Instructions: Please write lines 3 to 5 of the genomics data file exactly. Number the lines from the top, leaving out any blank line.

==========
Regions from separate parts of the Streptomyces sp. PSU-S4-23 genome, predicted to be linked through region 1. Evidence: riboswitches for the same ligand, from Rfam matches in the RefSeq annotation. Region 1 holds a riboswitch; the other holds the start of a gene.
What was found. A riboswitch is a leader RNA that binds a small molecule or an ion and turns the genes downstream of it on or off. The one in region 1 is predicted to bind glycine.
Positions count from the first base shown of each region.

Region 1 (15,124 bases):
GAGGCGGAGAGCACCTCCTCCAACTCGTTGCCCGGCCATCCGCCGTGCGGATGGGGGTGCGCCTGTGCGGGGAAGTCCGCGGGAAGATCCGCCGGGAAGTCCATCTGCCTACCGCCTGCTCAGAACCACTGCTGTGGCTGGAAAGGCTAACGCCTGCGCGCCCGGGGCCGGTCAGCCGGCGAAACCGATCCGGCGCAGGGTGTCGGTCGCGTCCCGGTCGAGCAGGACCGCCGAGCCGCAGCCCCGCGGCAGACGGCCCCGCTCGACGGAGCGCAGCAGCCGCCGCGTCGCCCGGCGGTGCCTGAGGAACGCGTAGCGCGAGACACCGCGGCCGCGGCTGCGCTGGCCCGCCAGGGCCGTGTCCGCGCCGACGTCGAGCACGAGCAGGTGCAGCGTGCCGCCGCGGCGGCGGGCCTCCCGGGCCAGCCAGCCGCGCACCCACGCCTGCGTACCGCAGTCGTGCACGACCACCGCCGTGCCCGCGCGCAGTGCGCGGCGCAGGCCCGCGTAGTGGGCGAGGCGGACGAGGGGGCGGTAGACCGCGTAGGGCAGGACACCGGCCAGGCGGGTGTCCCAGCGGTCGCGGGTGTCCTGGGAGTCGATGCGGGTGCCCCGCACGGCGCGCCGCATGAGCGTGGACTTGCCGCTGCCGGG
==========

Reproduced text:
Positions count from the first base shown of each region.

Region 1 (15,124 bases):
GAGGCGGAGAGCACCTCCTCCAACTCGTTGCCCGGCCATCCGCCGTGCGGATGGGGGTGCGCCTGTGCGGGGAAGTCCGCGGGAAGATCCGCCGGGAAGTCCATCTGCCTACCGCCTGCTCAGAACCACTGCTGTGGCTGGAAAGGCTAACGCCTGCGCGCCCGGGGCCGGTCAGCCGGCGAAACCGATCCGGCGCAGGGTGTCGGTCGCGTCCCGGTCGAGCAGGACCGCCGAGCCGCAGCCCCGCGGCAGACGGCCCCGCTCGACGGAGCGCAGCAGCCGCCGCGTCGCCCGGCGGTGCCTGAGGAACGCGTAGCGCGAGACACCGCGGCCGCGGCTGCGCTGGCCCGCCAGGGCCGTGTCCGCGCCGACGTCGAGCACGAGCAGGTGCAGCGTGCCGCCGCGGCGGCGGGCCTCCCGGGCCAGCCAGCCGCGCACCCACGCCTGCGTACCGCAGTCGTGCACGACCACCGCCGTGCCCGCGCGCAGTGCGCGGCGCAGGCCCGCGTAGTGGGCGAGGCGGACGAGGGGGCGGTAGACCGCGTAGGGCAGGACACCGGCCAGGCGGGTGTCCCAGCGGTCGCGGGTGTCCTGGGAGTCGATGCGGGTGCCCCGCACGGCGCGCCGCATGAGCGTGGACTTGCCGCTGCCGGG